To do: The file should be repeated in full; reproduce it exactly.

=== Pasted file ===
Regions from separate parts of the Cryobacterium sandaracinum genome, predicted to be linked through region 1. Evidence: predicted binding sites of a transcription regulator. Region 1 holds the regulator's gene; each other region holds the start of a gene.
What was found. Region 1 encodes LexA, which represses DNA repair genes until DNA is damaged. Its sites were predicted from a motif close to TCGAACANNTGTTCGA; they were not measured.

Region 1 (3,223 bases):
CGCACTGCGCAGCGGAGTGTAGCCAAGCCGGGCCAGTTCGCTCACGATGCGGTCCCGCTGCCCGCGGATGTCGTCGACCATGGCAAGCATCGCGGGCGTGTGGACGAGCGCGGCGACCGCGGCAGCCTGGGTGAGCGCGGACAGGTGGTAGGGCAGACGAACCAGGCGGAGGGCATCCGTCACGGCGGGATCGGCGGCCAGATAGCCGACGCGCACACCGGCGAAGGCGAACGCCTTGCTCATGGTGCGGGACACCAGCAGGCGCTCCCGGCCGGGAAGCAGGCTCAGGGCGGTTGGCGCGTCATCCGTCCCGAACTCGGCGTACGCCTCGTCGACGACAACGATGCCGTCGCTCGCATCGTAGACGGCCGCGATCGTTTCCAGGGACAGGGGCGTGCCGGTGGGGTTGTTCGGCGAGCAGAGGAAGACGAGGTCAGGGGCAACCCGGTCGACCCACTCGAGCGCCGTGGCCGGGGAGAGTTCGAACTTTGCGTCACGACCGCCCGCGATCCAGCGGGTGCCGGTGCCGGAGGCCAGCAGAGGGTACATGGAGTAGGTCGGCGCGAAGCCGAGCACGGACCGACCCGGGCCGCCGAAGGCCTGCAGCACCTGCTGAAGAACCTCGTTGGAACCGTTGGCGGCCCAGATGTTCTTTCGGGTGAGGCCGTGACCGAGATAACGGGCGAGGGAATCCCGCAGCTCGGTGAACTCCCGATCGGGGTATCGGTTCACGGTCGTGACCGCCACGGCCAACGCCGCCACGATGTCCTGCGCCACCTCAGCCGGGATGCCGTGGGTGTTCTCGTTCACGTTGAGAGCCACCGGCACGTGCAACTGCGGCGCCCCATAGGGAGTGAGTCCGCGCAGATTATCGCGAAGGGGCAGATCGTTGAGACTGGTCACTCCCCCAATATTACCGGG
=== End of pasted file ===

Regions from separate parts of the Cryobacterium sandaracinum genome, predicted to be linked through region 1. Evidence: predicted binding sites of a transcription regulator. Region 1 holds the regulator's gene; each other region holds the start of a gene.
What was found. Region 1 encodes LexA, which represses DNA repair genes until DNA is damaged. Its sites were predicted from a motif close to TCGAACANNTGTTCGA; they were not measured.

Region 1 (3,223 bases):
CGCACTGCGCAGCGGAGTGTAGCCAAGCCGGGCCAGTTCGCTCACGATGCGGTCCCGCTGCCCGCGGATGTCGTCGACCATGGCAAGCATCGCGGGCGTGTGGACGAGCGCGGCGACCGCGGCAGCCTGGGTGAGCGCGGACAGGTGGTAGGGCAGACGAACCAGGCGGAGGGCATCCGTCACGGCGGGATCGGCGGCCAGATAGCCGACGCGCACACCGGCGAAGGCGAACGCCTTGCTCATGGTGCGGGACACCAGCAGGCGCTCCCGGCCGGGAAGCAGGCTCAGGGCGGTTGGCGCGTCATCCGTCCCGAACTCGGCGTACGCCTCGTCGACGACAACGATGCCGTCGCTCGCATCGTAGACGGCCGCGATCGTTTCCAGGGACAGGGGCGTGCCGGTGGGGTTGTTCGGCGAGCAGAGGAAGACGAGGTCAGGGGCAACCCGGTCGACCCACTCGAGCGCCGTGGCCGGGGAGAGTTCGAACTTTGCGTCACGACCGCCCGCGATCCAGCGGGTGCCGGTGCCGGAGGCCAGCAGAGGGTACATGGAGTAGGTCGGCGCGAAGCCGAGCACGGACCGACCCGGGCCGCCGAAGGCCTGCAGCACCTGCTGAAGAACCTCGTTGGAACCGTTGGCGGCCCAGATGTTCTTTCGGGTGAGGCCGTGACCGAGATAACGGGCGAGGGAATCCCGCAGCTCGGTGAACTCCCGATCGGGGTATCGGTTCACGGTCGTGACCGCCACGGCCAACGCCGCCACGATGTCCTGCGCCACCTCAGCCGGGATGCCGTGGGTGTTCTCGTTCACGTTGAGAGCCACCGGCACGTGCAACTGCGGCGCCCCATAGGGAGTGAGTCCGCGCAGATTATCGCGAAGGGGCAGATCGTTGAGACTGGTCACTCCCCCAATATTACCGGG